Doherty, J. M., and J. B. Zedler. 2015. Increasing substrate heterogeneity as a bet-hedging strategy for restoring wetland vegetation. Restoration Ecology 23(1):15–25.

Do invasive plants really reduce native plant diversity?

Data from 7 sedge meadows sampled at 4 plot scales say yes, consistently, by 50 percent. The invader is reed canary grass (Phalaris arundinacea), Wisconsin’s worst wetland weed. These new data show just how much damage one invasive plant can do to wetland vegetation.

Rojas, I. M., and J. B. Zedler. 2015. An invasive exotic grass reduced sedge meadow species richness by half. Wetlands Ecology and Management. Jan 0923–4861. doi: 10.1007/s11273-015-9409-3

Do native grass occurrences track soil moisture?

Bob Wernerehl tested John Curtis’s hypothesis that prairie vegetation responds primarily to a moisture gradient. He used an innovative indicator of moisture availability (the stable carbon isotopic signature of C3 plants) along with features of prairie structure (leaf area index and average leaf height). Rather than supporting Curtis’s hypothesis, the “continuum index” appeared to reflect soil fertility and mechanical impedance more than moisture….except for 5 dominant native grasses: Three grasses were sensitive to flooding–side-oats grama, Bouteloua curtipendula, little blue stem, Schizachyrium scoparium; and Indian grass, Sorghastrum nutans. In contrast, big blue stem, Andropogon gerardii, and prairie cordgrass, Spartina pectinata grew best in wetter conditions and Andropogon had high flood tolerance. Prairie grasses respond to the moisture gradient, even though the pattern for the prairie vegetation as a whole is less clear.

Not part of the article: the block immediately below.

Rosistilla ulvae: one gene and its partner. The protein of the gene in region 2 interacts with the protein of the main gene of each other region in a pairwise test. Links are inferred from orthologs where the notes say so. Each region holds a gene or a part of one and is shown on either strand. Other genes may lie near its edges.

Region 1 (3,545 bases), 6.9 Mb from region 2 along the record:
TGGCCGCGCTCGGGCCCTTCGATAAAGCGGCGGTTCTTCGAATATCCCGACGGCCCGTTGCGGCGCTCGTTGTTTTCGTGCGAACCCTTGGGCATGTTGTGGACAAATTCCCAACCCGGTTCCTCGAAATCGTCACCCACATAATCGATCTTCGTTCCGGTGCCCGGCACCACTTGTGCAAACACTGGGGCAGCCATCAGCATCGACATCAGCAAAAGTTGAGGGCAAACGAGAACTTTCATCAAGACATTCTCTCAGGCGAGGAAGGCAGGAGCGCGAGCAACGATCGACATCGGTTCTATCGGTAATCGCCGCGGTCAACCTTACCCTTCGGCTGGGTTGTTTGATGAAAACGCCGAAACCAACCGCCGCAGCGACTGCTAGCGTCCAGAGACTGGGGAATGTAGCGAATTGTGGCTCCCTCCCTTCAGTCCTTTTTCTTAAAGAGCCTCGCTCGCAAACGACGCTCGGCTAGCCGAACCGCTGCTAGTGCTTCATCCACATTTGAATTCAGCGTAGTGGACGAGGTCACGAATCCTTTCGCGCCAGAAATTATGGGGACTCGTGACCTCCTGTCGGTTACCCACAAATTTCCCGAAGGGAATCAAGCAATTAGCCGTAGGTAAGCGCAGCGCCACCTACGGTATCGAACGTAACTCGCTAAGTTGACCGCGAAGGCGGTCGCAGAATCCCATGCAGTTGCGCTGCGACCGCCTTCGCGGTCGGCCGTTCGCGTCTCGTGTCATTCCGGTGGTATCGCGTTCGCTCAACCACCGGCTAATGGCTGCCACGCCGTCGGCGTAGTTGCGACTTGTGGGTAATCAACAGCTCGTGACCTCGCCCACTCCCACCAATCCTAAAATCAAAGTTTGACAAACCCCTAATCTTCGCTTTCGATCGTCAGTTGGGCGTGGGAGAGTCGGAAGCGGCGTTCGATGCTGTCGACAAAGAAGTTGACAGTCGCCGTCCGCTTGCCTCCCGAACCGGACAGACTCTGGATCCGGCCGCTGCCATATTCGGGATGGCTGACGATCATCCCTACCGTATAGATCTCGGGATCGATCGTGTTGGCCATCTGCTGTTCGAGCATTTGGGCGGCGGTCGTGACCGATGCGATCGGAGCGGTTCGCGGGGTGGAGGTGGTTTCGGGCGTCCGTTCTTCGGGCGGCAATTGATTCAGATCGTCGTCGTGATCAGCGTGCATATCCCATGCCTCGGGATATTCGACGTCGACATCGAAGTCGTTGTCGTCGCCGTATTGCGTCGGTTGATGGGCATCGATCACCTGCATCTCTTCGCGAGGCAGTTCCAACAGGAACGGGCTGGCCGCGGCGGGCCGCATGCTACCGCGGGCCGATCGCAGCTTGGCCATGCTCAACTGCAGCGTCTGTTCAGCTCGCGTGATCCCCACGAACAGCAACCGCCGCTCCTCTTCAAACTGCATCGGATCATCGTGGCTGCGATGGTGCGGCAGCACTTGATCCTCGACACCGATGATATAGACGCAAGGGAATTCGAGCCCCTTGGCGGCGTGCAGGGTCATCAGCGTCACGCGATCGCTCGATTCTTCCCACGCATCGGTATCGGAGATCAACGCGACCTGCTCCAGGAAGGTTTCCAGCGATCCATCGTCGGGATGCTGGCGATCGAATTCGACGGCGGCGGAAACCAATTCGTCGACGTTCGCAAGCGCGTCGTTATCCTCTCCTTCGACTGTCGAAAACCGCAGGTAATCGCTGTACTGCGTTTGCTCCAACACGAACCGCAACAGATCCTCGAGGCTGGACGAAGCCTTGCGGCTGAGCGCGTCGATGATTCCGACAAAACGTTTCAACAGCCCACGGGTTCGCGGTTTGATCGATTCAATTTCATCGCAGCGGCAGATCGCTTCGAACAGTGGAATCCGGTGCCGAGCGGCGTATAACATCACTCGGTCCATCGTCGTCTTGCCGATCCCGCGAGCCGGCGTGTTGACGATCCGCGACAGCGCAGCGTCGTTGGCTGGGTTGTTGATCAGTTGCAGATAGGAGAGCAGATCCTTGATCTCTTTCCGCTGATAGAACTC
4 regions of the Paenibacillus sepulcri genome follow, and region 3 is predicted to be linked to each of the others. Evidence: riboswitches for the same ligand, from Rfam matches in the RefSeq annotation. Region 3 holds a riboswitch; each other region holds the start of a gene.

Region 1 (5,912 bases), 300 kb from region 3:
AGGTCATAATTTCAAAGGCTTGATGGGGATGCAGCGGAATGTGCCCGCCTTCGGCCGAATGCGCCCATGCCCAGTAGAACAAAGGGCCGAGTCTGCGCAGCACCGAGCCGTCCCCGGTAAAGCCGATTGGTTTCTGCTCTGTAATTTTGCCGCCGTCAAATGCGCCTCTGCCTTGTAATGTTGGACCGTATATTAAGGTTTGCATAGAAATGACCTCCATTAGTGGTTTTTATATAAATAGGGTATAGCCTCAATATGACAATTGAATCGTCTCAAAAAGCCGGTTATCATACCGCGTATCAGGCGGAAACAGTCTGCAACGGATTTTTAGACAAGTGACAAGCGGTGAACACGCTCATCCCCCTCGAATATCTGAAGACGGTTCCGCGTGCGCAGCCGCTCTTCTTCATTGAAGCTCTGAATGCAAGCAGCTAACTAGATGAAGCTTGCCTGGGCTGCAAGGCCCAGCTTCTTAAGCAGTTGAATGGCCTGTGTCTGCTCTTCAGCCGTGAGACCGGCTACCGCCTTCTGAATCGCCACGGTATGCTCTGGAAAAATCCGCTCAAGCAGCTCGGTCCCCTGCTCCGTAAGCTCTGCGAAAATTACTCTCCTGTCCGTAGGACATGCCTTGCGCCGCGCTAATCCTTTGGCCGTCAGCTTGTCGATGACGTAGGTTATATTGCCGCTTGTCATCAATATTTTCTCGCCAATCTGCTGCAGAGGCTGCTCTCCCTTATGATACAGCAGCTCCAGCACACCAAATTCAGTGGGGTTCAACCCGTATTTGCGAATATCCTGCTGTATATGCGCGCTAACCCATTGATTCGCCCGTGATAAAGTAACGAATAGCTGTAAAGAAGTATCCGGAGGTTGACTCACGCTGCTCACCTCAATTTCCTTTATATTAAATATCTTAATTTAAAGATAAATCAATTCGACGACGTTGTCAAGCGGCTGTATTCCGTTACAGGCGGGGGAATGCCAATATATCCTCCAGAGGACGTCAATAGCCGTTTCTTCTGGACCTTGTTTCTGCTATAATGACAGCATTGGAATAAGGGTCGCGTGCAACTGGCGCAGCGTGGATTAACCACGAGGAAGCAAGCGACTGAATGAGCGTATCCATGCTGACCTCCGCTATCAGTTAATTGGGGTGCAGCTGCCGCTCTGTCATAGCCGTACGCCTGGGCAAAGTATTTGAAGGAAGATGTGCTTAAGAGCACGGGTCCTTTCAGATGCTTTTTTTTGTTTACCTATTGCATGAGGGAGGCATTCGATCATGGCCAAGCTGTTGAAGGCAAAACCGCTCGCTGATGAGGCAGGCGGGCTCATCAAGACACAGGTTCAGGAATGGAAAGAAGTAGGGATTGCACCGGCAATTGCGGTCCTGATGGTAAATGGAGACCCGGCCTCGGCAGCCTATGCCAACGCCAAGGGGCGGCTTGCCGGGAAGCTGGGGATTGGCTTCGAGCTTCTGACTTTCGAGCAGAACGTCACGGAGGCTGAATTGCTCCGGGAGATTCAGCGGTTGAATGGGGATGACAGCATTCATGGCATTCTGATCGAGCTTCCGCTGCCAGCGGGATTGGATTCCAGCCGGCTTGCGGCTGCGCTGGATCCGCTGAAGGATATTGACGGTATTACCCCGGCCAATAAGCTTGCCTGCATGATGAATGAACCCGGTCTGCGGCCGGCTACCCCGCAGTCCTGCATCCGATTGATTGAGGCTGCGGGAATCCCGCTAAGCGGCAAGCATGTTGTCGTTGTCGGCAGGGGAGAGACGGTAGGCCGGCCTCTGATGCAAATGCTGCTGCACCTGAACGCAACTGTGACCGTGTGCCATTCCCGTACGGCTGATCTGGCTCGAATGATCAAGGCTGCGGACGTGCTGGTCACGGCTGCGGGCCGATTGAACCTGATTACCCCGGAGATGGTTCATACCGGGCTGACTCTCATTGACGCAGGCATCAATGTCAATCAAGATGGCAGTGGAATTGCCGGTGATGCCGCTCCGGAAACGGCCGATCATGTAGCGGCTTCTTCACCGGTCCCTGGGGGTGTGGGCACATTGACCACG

Wernerehl, Robert W. 2015. Causes of differential distribution of dominant prairie grasses in the Upper Midwest. PhD Dissertation, University of Wisconsin–Madison.

Ecosystem services responded strongly to small differences in hydroperiod (water regime)

Three constructed wetlands that differed only slightly in subsoil texture developed unique vegetation and ecosystem services. Our interdisciplinary research team found that plant productivity, which was highest in the cattail pond, did not indicate high levels of five other services. Instead, the pond had the lowest plant diversity; it failed to reduce flooding; and it exported the most nutrients and sediments. This study demonstrates that services should be measured, not just assumed to relate to some indicator.

Doherty, J. M., J. F. Miller, S. Prellwitz, A. M. Thompson, S. Loheide, and J. B. Zedler. 2014. Hydrologic Regimes Revealed Bundles and Tradeoffs Among Six Wetland Services. Ecosystems 17(6):1026–1039.

Does species richness increase wetland functioning, so that planting more species restores both diversity and productivity?

James Doherty’s study of Arboretum wetlands showed no such pattern in for urban, nutrient-rich wetlands or experimental mesocosms. In Curtis Prairie wetlands, tall productive grasses and sedges increased shoot growth but had few co-occurring species. In contrast to diversity-function theory, urban wetlands tend to be overtaken by productive dominants that suppress diversity. A suitable restoration approach is thus to plant a matrix dominant that can co-exist with other species (e.g., tussock sedge, Carex stricta) and a cover crop (an annual, such as beggar’s tick, Bidens cernua) to compete with aggressive graminoids, then add forbs as the cover crop dies back.

Doherty, J. M., and J. B. Zedler. 2014. Dominant graminoids support restoration of productivity but not diversity in urban wetlands. Ecological Engineering 65:101–111.

Mosses excelled in soil stabilization in three constructed wetlands

Using a Cohesive Strength Meter to assess the ability of mosses to hold sediment in place, researchers found that epibenthic moss mats were highly resistant to erosion, but they only developed dense cover in the well-drained wetlands. The role of moss mats was disproportionate to that of larger, more productive vascular plants.

Prellwitz, S. G., and A. M. Thompson. 2014. Biota and hydrology influence soil stability in constructed wetlands. Ecological Engineering 64:360-366.